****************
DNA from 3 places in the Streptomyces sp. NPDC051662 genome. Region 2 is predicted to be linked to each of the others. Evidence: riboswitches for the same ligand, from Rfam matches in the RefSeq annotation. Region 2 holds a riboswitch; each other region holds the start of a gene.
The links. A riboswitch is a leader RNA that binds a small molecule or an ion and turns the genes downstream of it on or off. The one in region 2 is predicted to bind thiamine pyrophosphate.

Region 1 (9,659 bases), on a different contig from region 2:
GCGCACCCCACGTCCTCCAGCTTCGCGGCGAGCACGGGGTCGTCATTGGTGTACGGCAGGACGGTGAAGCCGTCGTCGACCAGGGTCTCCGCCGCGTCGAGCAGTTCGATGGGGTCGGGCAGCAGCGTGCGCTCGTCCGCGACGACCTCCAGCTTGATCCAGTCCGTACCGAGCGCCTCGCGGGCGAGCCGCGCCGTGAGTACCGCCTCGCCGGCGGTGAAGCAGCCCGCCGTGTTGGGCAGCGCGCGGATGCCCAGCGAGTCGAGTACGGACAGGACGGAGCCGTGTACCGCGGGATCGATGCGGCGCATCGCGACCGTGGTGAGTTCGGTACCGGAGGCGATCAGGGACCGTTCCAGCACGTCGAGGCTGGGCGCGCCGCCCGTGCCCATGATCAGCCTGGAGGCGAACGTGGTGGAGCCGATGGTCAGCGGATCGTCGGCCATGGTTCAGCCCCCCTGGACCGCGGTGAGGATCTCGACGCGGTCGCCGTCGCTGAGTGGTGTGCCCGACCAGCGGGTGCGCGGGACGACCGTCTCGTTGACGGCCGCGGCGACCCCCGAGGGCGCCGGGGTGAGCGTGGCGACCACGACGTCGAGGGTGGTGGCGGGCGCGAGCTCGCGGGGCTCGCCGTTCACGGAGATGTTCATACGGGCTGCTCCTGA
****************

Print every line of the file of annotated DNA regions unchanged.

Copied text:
DNA from 3 places in the Streptomyces sp. NPDC051662 genome. Region 2 is predicted to be linked to each of the others. Evidence: riboswitches for the same ligand, from Rfam matches in the RefSeq annotation. Region 2 holds a riboswitch; each other region holds the start of a gene.
The links. A riboswitch is a leader RNA that binds a small molecule or an ion and turns the genes downstream of it on or off. The one in region 2 is predicted to bind thiamine pyrophosphate.

Region 1 (9,659 bases), on a different contig from region 2:
GCGCACCCCACGTCCTCCAGCTTCGCGGCGAGCACGGGGTCGTCATTGGTGTACGGCAGGACGGTGAAGCCGTCGTCGACCAGGGTCTCCGCCGCGTCGAGCAGTTCGATGGGGTCGGGCAGCAGCGTGCGCTCGTCCGCGACGACCTCCAGCTTGATCCAGTCCGTACCGAGCGCCTCGCGGGCGAGCCGCGCCGTGAGTACCGCCTCGCCGGCGGTGAAGCAGCCCGCCGTGTTGGGCAGCGCGCGGATGCCCAGCGAGTCGAGTACGGACAGGACGGAGCCGTGTACCGCGGGATCGATGCGGCGCATCGCGACCGTGGTGAGTTCGGTACCGGAGGCGATCAGGGACCGTTCCAGCACGTCGAGGCTGGGCGCGCCGCCCGTGCCCATGATCAGCCTGGAGGCGAACGTGGTGGAGCCGATGGTCAGCGGATCGTCGGCCATGGTTCAGCCCCCCTGGACCGCGGTGAGGATCTCGACGCGGTCGCCGTCGCTGAGTGGTGTGCCCGACCAGCGGGTGCGCGGGACGACCGTCTCGTTGACGGCCGCGGCGACCCCCGAGGGCGCCGGGGTGAGCGTGGCGACCACGACGTCGAGGGTGGTGGCGGGCGCGAGCTCGCGGGGCTCGCCGTTCACGGAGATGTTCATACGGGCTGCTCCTGA